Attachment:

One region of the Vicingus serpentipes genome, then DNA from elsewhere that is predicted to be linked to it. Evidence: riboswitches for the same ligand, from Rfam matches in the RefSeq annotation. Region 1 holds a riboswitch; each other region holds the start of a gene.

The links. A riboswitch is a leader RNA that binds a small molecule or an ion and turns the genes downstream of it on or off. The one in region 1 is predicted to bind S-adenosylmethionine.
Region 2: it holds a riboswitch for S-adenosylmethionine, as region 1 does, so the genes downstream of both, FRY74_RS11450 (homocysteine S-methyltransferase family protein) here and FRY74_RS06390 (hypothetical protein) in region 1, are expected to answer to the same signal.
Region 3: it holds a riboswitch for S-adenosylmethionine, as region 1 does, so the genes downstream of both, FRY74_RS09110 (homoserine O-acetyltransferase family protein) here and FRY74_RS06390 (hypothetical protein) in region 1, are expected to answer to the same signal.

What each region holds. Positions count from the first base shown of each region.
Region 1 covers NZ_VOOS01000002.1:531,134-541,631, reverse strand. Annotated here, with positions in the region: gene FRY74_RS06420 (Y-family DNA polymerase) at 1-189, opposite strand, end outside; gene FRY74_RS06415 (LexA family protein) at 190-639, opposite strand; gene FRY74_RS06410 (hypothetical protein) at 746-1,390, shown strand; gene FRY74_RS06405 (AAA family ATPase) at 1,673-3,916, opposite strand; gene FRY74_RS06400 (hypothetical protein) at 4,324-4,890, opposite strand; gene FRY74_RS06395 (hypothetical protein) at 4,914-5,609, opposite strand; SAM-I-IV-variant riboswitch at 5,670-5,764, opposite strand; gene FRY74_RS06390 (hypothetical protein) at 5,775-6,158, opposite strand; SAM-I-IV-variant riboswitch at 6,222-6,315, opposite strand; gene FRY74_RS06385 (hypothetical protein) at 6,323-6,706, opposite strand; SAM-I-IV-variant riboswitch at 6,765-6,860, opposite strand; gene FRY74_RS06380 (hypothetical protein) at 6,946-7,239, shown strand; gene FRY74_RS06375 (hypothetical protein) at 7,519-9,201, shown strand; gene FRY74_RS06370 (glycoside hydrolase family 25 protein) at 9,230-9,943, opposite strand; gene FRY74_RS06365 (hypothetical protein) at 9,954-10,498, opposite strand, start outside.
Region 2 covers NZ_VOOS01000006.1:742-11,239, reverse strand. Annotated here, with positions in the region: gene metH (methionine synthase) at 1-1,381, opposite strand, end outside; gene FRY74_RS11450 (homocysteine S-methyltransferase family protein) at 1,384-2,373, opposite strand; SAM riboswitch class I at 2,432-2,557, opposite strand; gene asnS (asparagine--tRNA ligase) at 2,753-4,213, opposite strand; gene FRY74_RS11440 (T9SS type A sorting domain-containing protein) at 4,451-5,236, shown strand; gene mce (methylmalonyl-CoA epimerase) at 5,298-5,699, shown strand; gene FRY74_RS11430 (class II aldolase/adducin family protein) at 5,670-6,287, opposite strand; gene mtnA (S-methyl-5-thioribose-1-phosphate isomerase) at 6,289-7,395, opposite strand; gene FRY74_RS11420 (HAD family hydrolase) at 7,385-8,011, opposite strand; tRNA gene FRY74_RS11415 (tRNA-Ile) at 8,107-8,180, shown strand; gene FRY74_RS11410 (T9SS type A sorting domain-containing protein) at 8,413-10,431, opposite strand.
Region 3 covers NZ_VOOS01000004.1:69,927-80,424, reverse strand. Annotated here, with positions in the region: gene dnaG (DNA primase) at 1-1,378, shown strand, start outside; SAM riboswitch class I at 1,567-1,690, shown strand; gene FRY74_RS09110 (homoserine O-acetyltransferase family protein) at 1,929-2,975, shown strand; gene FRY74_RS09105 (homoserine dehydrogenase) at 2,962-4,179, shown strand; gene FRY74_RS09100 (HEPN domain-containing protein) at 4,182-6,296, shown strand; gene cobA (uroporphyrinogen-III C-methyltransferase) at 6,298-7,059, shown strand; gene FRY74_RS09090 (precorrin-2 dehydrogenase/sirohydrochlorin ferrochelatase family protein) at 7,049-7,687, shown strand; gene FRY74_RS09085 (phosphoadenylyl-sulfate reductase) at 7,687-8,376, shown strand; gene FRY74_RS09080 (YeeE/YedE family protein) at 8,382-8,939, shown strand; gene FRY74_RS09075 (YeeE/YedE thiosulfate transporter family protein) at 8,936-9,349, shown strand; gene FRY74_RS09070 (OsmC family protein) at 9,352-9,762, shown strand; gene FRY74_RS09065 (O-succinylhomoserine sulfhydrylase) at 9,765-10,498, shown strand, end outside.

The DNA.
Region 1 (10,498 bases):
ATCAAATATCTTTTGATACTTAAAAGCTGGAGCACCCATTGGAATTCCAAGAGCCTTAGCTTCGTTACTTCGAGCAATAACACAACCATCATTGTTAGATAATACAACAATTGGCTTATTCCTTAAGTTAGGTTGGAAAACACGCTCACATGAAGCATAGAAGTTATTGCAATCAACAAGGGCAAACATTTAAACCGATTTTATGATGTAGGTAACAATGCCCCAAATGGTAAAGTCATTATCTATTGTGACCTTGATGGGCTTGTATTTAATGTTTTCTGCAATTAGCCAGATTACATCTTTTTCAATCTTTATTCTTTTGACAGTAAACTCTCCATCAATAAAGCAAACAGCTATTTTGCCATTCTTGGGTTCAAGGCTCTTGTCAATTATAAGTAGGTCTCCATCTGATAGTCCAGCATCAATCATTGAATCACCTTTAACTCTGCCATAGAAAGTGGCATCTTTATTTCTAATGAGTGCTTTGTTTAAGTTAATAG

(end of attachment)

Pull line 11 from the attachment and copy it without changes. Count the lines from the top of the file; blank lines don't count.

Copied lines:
ATCAAATATCTTTTGATACTTAAAAGCTGGAGCACCCATTGGAATTCCAAGAGCCTTAGCTTCGTTACTTCGAGCAATAACACAACCATCATTGTTAGATAATACAACAATTGGCTTATTCCTTAAGTTAGGTTGGAAAACACGCTCACATGAAGCATAGAAGTTATTGCAATCAACAAGGGCAAACATTTAAACCGATTTTATGATGTAGGTAACAATGCCCCAAATGGTAAAGTCATTATCTATTGTGACCTTGATGGGCTTGTATTTAATGTTTTCTGCAATTAGCCAGATTACATCTTTTTCAATCTTTATTCTTTTGACAGTAAACTCTCCATCAATAAAGCAAACAGCTATTTTGCCATTCTTGGGTTCAAGGCTCTTGTCAATTATAAGTAGGTCTCCATCTGATAGTCCAGCATCAATCATTGAATCACCTTTAACTCTGCCATAGAAAGTGGCATCTTTATTTCTAATGAGTGCTTTGTTTAAGTTAATAG